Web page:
THE NEWBERG REPORT — NOVEMBER 28, 2006
Sixteen free agents have signed big league contracts with new teams.
The top three outfielder contracts have gone to Alfonso Soriano, Carlos Lee, and Gary Matthews Jr.
The top second baseman contract went to Mark DeRosa.
The top starting pitcher contract, pending a physical, belongs to Adam Eaton, who will be number seventeen to switch teams.
And the top catcher contract appeared to be a signature away from belonging to Rod Barajas, though that deal (with Toronto) was reportedly falling apart last night.
Now, Eaton isn’t going to end up making more per year than Barry Zito or Jason Schmidt or half a dozen others — including Vicente Padilla (whether he changes teams or not) — but it’s still bizarre to see how Texas players are, so far, dominating the early stages of free agency this winter.
Eaton and Philadelphia (the team that drafted him in the first round in 1996) reportedly agreed to terms yesterday on a three-year deal worth approximately $24 million, with a mutual option year that would make the total package worth more than $33 million.
The Rangers get no draft pick compensation for the loss of Eaton, who was neither a Type A free agent nor a Type B.
The Phillies hired Steve Smith to serve as their third base coach and infield instructor, the dual role that Art Howe was slated to serve in Philly before the Rangers hired him to be Ron Washington’s bench coach.
So that makes it Eaton, Ricardo Rodriguez, David Dellucci, Fabio Castro, Charley Kerfeld, and Smith for Padilla, Robinson Tejeda, Jake Blalock, Daniel Haigwood, Don Welke, and Howe. Sort of.
Kerfeld, in the last couple years, has moved from the Seattle organization to San Diego to Texas to Philadelphia. Eaton, a Seattle native, has gone from San Diego to Texas to Philadelphia in the last year.
The Barajas situation is bizarre. Hours after reports indicated that Toronto had agreed to pay him nearly $6 million for two years, pending a physical, came word that the deal was off, that Barajas was changing agents, and that the Jays had pulled the offer from the table and were possibly planning on re-offering a similar package to Gregg Zaun, even though he’d recently declined a Toronto offer at the same level.
This isn’t a particularly good development for Texas, which plans to go forward with Gerald Laird as the starter behind the plate and has no intentions of bringing Barajas back. While Barajas’s value may be no more than $3 million per year on the open market, he’d possibly command 50 percent more than that through arbitration, and as a result Texas probably can’t risk offering him arbitration (by December 1) just to get the supplemental first-rounder as compensation if he signs elsewhere — because he just might accept the arbitration offer . . . especially if there’s a physical issue that caused the Jays deal to fall apart.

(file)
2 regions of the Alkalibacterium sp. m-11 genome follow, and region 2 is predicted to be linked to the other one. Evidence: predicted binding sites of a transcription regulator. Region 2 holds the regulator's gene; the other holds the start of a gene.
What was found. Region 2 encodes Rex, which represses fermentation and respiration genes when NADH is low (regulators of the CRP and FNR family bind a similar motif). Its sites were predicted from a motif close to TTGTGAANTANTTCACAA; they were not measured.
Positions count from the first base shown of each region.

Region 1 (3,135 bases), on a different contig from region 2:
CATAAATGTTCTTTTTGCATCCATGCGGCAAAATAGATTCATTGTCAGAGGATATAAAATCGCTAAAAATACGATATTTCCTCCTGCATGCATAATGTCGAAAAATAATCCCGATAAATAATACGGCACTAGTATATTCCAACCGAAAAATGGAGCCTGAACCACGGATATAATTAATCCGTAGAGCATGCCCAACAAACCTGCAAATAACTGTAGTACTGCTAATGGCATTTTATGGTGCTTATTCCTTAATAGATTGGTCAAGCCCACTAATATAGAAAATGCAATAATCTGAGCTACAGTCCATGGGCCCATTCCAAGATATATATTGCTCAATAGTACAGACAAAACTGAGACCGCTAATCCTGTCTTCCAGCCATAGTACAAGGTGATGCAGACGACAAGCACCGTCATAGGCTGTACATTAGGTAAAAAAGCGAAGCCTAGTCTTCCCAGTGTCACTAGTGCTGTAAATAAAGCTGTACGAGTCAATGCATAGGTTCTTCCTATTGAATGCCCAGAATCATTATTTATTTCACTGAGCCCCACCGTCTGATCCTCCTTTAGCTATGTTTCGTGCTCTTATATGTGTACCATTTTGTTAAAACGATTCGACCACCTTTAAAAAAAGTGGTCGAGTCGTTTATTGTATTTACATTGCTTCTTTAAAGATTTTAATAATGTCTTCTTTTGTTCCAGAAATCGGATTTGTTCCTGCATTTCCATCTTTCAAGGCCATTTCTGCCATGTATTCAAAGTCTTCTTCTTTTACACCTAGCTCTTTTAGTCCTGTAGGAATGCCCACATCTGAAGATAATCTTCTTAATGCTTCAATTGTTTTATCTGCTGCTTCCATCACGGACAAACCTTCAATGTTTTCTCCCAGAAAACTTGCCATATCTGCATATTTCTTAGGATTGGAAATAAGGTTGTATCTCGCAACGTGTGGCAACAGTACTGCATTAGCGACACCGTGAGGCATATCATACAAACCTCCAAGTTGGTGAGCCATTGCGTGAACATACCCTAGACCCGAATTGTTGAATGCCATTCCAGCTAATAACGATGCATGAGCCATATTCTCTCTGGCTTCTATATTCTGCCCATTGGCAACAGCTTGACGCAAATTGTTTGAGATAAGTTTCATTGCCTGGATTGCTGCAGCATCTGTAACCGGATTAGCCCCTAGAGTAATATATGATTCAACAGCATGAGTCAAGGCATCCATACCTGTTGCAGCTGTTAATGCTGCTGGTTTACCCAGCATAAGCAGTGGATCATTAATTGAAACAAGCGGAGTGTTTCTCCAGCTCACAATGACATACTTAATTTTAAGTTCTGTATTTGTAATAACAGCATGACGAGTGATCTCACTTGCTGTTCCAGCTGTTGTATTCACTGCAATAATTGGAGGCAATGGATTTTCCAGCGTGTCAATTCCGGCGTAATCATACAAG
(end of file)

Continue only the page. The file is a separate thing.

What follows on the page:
As it stands, the Rangers have surrendered pick number 16 in the first round in June (for the signing of Frank Catalanotto), but have added two first-rounders (17th and 24th overall, subject to other signings by Anaheim and Houston), as well as supplemental picks between rounds one and two for the losses of Lee, Matthews, and DeRosa. It appeared that Texas was about to land another supplemental first due to the Jays’ signing of Barajas, but that pick is now up in the air. If Padilla leaves, he’ll generate yet another supplemental first.
All of that bodes well for June. But that’s June. Padilla is the one remaining Rangers free agent that the club wants to keep. To pay him what it’s going to take to prevent him from going somewhere else, it’s going to take some blind faith, a nervous trust that he’ll perform with the security of a long-term contract as well as he performed in 2006, when he was pitching for his first free agency deal. Frankly, you’ll have to overpay Padilla and summon up a heaping helping of that blind faith that the Cubs (Soriano), Astros (Lee), Angels (Matthews, Justin Speier), Phillies (Eaton), Dodgers (Juan Pierre) have mustered.
This winter, not unlike most in this era, it’s more than just cash that teams have to commit in order to compete for the top tier of free agents. And even the next tier. And the next. But you have to do it, unless you’re willing to empty your farm system and overpay via trade.
I’m glad the Rangers (who couldn’t offer DeRosa a starting job) didn’t agree to the contracts that Lee and Matthews got, the one that Eaton’s about to get, or the one that Barajas seemed poised to get. But for me, Padilla’s a different story, unless his price gets to be something like $12 million a year or more, for more than three years. And who knows? At this rate, it might.
With the Winter Meetings six days away, and especially with starting pitchers now beginning to choose their teams, it’s time for Rangers news to start bearing less on their increasing firepower in the amateur draft and more on the 40 players they will take to camp in 11 weeks.